Whilst energy audits aren’t mandatory for all businesses, it is always worth conducting your own audit, to discover where positive changes can be made.
If you aren't sure where to start, then there are plenty of energy auditors out there who can consult, highlight troublesome areas, and give you invaluable advice too.
Alternatively, you can carry out a DIY audit. Even the most basic, cursory investigation can give you some effective, beneficial insights into energy wastage.
So, if you’re confident with taking the independent route, consider these basic steps when formulating a strategy for your own full energy audit.
An important starting point, looking at how your energy is currently being used can highlight the areas that need correcting. Identifying the inefficient areas across different departments, buildings, and sites (if that's necessary, of course) is particularly useful, showing you what needs improving and what requires further investigation.
This step helps later down the line, too. Once you've got some energy-saving tools and methods in place, it makes illustrating the savings you've achieved to managers and staff much easier.
How you assess your current energy is up to you, of course. Energy usage tracking spreadsheets are available online which can be very helpful, while your energy provider may also be able to offer assistance.
There's also plenty of energy auditing software available to make things a little easier. Alternatively, you may have devised your own tracking system. Whichever you go for, the information gained at the outset helps with the next step of the process.
A structured, systematic walkaround on your premises serves to identify energy-saving opportunities. As we mentioned up top, a successful audit should be as thorough as possible, so a clear framework for the physical investigation is key.
To help out, we’ve created an Energy Audit Checklist for you to download and use as part of your walkaround.
The checklist structures things in a way that allows you to prioritise the best places to save energy and money. When using the checklist, you'll walk through the areas of your business, thoroughly investigating processes and equipment, and noting any areas you could potentially improve on.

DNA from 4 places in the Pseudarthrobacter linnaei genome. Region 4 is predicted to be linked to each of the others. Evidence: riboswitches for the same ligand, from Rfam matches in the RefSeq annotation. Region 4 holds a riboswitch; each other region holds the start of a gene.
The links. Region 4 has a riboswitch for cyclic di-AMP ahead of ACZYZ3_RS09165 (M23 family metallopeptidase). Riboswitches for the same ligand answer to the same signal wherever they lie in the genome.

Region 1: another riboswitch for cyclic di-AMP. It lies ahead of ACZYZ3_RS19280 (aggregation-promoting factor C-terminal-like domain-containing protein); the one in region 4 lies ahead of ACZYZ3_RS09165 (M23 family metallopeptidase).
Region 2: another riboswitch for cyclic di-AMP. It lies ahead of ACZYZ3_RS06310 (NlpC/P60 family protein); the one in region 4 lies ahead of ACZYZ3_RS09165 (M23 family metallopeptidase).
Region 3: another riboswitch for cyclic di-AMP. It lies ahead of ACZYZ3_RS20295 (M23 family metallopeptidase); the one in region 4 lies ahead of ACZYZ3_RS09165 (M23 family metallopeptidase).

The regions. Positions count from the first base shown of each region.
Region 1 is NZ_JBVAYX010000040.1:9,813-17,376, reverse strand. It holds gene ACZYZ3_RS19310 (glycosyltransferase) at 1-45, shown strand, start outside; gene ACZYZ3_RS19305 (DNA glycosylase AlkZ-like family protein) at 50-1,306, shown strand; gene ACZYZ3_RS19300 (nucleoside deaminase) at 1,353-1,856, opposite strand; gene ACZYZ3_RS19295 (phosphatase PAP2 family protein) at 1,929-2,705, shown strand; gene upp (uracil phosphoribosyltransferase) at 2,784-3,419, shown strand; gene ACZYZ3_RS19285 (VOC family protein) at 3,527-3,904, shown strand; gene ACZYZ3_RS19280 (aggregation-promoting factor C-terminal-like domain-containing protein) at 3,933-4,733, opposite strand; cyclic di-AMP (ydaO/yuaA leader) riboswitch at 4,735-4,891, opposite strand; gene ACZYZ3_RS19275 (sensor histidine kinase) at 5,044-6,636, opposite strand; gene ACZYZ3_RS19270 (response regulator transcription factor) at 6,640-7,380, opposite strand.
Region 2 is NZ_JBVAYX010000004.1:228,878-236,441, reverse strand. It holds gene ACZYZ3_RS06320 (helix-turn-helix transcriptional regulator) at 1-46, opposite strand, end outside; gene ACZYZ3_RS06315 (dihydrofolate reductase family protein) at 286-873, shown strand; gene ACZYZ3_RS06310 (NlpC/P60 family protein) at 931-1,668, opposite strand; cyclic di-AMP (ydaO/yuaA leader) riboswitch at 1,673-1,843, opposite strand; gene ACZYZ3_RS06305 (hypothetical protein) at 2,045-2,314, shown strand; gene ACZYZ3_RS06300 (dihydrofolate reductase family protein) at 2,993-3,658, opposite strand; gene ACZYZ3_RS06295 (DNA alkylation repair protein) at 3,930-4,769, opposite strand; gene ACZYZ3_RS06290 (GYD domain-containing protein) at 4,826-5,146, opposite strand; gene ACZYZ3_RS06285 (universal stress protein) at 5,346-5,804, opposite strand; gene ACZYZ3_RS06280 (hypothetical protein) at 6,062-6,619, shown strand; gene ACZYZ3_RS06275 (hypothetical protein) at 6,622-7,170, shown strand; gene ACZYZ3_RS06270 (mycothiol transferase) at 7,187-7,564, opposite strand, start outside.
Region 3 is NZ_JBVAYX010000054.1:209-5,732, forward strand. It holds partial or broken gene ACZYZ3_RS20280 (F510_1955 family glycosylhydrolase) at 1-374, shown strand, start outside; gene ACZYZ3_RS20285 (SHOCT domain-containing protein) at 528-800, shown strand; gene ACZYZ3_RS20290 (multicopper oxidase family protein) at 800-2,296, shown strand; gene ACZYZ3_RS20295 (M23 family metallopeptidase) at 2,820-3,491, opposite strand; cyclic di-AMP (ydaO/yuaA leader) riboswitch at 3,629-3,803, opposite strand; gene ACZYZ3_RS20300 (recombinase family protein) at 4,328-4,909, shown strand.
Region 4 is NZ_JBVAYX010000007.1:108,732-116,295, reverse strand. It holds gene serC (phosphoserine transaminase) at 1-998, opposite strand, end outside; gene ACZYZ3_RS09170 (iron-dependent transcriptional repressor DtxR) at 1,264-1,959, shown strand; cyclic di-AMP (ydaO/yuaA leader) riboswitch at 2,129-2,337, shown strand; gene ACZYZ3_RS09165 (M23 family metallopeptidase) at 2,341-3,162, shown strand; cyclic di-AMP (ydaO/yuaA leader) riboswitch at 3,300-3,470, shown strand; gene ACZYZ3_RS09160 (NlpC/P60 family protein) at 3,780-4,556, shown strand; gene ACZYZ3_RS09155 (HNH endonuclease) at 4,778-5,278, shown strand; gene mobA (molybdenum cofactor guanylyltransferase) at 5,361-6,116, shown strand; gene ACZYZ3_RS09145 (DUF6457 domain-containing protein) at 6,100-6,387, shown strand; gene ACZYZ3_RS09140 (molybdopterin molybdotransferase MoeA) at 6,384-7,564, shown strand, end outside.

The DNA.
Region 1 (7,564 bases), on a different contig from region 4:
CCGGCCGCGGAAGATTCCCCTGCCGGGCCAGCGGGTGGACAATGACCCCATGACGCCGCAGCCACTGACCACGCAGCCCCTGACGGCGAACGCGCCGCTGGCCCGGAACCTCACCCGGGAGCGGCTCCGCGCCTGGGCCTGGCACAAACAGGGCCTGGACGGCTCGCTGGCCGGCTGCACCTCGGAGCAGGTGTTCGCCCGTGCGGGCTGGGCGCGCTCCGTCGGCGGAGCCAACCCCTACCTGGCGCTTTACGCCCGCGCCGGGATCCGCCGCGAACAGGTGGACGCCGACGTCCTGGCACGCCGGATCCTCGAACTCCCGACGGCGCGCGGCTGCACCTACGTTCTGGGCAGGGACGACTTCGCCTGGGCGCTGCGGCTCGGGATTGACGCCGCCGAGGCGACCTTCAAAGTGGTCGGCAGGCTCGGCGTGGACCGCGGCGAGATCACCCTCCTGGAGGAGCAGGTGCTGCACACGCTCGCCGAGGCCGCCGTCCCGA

Unsure of where to start your business energy audit?
Download our free template
Covering as much of the business as possible is what matters most here. Quick fixes can be implemented speedily, helping to make small savings, build up momentum and convince colleagues that the process and results are worthwhile. Additionally, opportunities that might not have been a priority initially can be re-assessed later down the line once the main projects have been completed.
Once problems have been identified after your walkaround and opportunities have been noted, you're now ready to make an action plan.
To work out the next step, you need to quantify the potential savings from each of your identified areas. This is done by calculating your estimated energy savings, the calorific values (the amount of energy per unit for any given fuel), costs, and carbon factors. You can also engage with equipment suppliers and installers, who can give you quotes for the work.
The comparison between potential savings and estimated costs produces payback times for each potential project, allowing you to prioritise actions for implementation.
With current usage assessed, walkarounds carried out and an action plan devised, you could likely start implementing some of your lower-cost projects. However, larger projects might require some external financing. In this case, you’ll need a more formal business case to justify your requirements.
So, while every project is likely going to be different, there are key elements that should be considered and made clear in your business case, including:
While creating a business case might sound like a time-consuming process, remember that you can make some quick changes to your energy usage simply by putting an end to bad habits.
If you have a thermostat, it might be worth moving it to a location that’s more efficient, away from draughts, windows, and skylights, for example.
Is the fridge in the kitchen over 10 years old? If so, it’s likely to be less energy efficient than new models. Likewise, consider replacing your current light bulbs with energy-efficient options like CFL or LED bulbs – and be sure to turn them off when they’re not in use, especially overnight.
For more great tips and quick fixes, check out our guide on how to make your business more energy efficient here.
We hope that you have found this guide useful. To find out about SEFE Energy's range of business energy services, visit the homepage or call us today on 0161 837 3390.